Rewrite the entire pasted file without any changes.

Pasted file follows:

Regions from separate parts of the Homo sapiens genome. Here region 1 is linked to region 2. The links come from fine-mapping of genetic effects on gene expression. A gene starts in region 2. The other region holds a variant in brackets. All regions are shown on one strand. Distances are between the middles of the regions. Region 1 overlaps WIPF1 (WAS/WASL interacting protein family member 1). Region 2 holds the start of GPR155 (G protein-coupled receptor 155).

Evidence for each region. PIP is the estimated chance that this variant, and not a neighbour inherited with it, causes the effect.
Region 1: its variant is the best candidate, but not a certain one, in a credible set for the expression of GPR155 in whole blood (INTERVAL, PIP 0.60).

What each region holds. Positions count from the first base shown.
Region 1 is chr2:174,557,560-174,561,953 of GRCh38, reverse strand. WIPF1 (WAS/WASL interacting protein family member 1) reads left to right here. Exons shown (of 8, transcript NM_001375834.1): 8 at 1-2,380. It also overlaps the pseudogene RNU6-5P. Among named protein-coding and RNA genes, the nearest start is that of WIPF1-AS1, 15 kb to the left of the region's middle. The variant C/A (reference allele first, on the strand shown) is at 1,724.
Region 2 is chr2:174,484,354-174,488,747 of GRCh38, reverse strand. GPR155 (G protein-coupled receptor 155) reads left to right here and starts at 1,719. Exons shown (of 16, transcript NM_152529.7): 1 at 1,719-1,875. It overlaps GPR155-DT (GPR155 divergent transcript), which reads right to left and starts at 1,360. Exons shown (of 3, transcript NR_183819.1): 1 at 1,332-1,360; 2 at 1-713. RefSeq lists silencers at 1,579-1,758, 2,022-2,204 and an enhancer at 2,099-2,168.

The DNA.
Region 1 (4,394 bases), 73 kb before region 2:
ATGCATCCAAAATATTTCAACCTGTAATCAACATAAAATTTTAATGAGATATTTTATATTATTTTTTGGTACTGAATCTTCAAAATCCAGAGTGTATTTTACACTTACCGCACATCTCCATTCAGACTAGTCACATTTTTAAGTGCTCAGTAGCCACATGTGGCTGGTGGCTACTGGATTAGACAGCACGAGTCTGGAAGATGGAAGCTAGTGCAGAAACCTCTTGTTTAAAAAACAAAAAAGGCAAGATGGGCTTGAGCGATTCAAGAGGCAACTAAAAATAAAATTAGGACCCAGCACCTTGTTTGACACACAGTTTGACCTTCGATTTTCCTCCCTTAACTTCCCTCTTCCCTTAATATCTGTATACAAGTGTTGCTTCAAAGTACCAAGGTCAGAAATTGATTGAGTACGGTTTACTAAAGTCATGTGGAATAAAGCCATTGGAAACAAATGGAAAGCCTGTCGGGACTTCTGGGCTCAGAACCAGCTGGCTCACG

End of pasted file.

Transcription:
Regions from separate parts of the Homo sapiens genome. Here region 1 is linked to region 2. The links come from fine-mapping of genetic effects on gene expression. A gene starts in region 2. The other region holds a variant in brackets. All regions are shown on one strand. Distances are between the middles of the regions. Region 1 overlaps WIPF1 (WAS/WASL interacting protein family member 1). Region 2 holds the start of GPR155 (G protein-coupled receptor 155).

Evidence for each region. PIP is the estimated chance that this variant, and not a neighbour inherited with it, causes the effect.
Region 1: its variant is the best candidate, but not a certain one, in a credible set for the expression of GPR155 in whole blood (INTERVAL, PIP 0.60).

What each region holds. Positions count from the first base shown.
Region 1 is chr2:174,557,560-174,561,953 of GRCh38, reverse strand. WIPF1 (WAS/WASL interacting protein family member 1) reads left to right here. Exons shown (of 8, transcript NM_001375834.1): 8 at 1-2,380. It also overlaps the pseudogene RNU6-5P. Among named protein-coding and RNA genes, the nearest start is that of WIPF1-AS1, 15 kb to the left of the region's middle. The variant C/A (reference allele first, on the strand shown) is at 1,724.
Region 2 is chr2:174,484,354-174,488,747 of GRCh38, reverse strand. GPR155 (G protein-coupled receptor 155) reads left to right here and starts at 1,719. Exons shown (of 16, transcript NM_152529.7): 1 at 1,719-1,875. It overlaps GPR155-DT (GPR155 divergent transcript), which reads right to left and starts at 1,360. Exons shown (of 3, transcript NR_183819.1): 1 at 1,332-1,360; 2 at 1-713. RefSeq lists silencers at 1,579-1,758, 2,022-2,204 and an enhancer at 2,099-2,168.

The DNA.
Region 1 (4,394 bases), 73 kb before region 2:
ATGCATCCAAAATATTTCAACCTGTAATCAACATAAAATTTTAATGAGATATTTTATATTATTTTTTGGTACTGAATCTTCAAAATCCAGAGTGTATTTTACACTTACCGCACATCTCCATTCAGACTAGTCACATTTTTAAGTGCTCAGTAGCCACATGTGGCTGGTGGCTACTGGATTAGACAGCACGAGTCTGGAAGATGGAAGCTAGTGCAGAAACCTCTTGTTTAAAAAACAAAAAAGGCAAGATGGGCTTGAGCGATTCAAGAGGCAACTAAAAATAAAATTAGGACCCAGCACCTTGTTTGACACACAGTTTGACCTTCGATTTTCCTCCCTTAACTTCCCTCTTCCCTTAATATCTGTATACAAGTGTTGCTTCAAAGTACCAAGGTCAGAAATTGATTGAGTACGGTTTACTAAAGTCATGTGGAATAAAGCCATTGGAAACAAATGGAAAGCCTGTCGGGACTTCTGGGCTCAGAACCAGCTGGCTCACG